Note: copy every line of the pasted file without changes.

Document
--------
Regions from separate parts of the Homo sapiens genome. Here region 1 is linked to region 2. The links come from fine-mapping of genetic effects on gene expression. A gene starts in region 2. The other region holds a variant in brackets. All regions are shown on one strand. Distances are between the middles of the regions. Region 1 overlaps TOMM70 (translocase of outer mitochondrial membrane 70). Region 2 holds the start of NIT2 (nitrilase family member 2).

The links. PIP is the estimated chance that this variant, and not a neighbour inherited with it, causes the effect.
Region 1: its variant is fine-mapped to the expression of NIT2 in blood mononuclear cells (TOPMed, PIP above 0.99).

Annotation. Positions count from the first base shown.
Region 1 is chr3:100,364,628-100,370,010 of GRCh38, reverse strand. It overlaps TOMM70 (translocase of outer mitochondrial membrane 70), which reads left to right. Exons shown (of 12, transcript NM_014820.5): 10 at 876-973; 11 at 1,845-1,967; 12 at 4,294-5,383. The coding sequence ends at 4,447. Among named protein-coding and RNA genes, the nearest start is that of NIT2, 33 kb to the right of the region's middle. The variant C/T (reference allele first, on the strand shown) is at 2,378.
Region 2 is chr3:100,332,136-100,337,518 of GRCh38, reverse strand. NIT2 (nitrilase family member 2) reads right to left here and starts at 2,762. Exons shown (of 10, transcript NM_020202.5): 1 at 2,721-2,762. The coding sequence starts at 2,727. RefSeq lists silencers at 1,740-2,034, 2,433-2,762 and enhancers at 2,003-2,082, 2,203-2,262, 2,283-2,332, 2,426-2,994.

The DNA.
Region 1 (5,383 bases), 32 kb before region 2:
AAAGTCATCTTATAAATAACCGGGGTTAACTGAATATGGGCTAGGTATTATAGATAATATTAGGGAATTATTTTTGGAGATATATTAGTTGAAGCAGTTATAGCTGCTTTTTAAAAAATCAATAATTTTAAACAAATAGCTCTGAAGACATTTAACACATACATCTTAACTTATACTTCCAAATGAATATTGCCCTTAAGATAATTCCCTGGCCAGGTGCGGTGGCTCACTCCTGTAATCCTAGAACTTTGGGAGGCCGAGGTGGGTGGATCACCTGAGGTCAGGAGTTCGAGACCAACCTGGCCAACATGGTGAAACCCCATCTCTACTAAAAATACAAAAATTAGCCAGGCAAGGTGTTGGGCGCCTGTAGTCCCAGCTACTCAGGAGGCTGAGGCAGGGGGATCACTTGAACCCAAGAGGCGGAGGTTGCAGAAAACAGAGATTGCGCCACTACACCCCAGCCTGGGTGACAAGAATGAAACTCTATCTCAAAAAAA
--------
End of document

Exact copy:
Regions from separate parts of the Homo sapiens genome. Here region 1 is linked to region 2. The links come from fine-mapping of genetic effects on gene expression. A gene starts in region 2. The other region holds a variant in brackets. All regions are shown on one strand. Distances are between the middles of the regions. Region 1 overlaps TOMM70 (translocase of outer mitochondrial membrane 70). Region 2 holds the start of NIT2 (nitrilase family member 2).

The links. PIP is the estimated chance that this variant, and not a neighbour inherited with it, causes the effect.
Region 1: its variant is fine-mapped to the expression of NIT2 in blood mononuclear cells (TOPMed, PIP above 0.99).

Annotation. Positions count from the first base shown.
Region 1 is chr3:100,364,628-100,370,010 of GRCh38, reverse strand. It overlaps TOMM70 (translocase of outer mitochondrial membrane 70), which reads left to right. Exons shown (of 12, transcript NM_014820.5): 10 at 876-973; 11 at 1,845-1,967; 12 at 4,294-5,383. The coding sequence ends at 4,447. Among named protein-coding and RNA genes, the nearest start is that of NIT2, 33 kb to the right of the region's middle. The variant C/T (reference allele first, on the strand shown) is at 2,378.
Region 2 is chr3:100,332,136-100,337,518 of GRCh38, reverse strand. NIT2 (nitrilase family member 2) reads right to left here and starts at 2,762. Exons shown (of 10, transcript NM_020202.5): 1 at 2,721-2,762. The coding sequence starts at 2,727. RefSeq lists silencers at 1,740-2,034, 2,433-2,762 and enhancers at 2,003-2,082, 2,203-2,262, 2,283-2,332, 2,426-2,994.

The DNA.
Region 1 (5,383 bases), 32 kb before region 2:
AAAGTCATCTTATAAATAACCGGGGTTAACTGAATATGGGCTAGGTATTATAGATAATATTAGGGAATTATTTTTGGAGATATATTAGTTGAAGCAGTTATAGCTGCTTTTTAAAAAATCAATAATTTTAAACAAATAGCTCTGAAGACATTTAACACATACATCTTAACTTATACTTCCAAATGAATATTGCCCTTAAGATAATTCCCTGGCCAGGTGCGGTGGCTCACTCCTGTAATCCTAGAACTTTGGGAGGCCGAGGTGGGTGGATCACCTGAGGTCAGGAGTTCGAGACCAACCTGGCCAACATGGTGAAACCCCATCTCTACTAAAAATACAAAAATTAGCCAGGCAAGGTGTTGGGCGCCTGTAGTCCCAGCTACTCAGGAGGCTGAGGCAGGGGGATCACTTGAACCCAAGAGGCGGAGGTTGCAGAAAACAGAGATTGCGCCACTACACCCCAGCCTGGGTGACAAGAATGAAACTCTATCTCAAAAAAA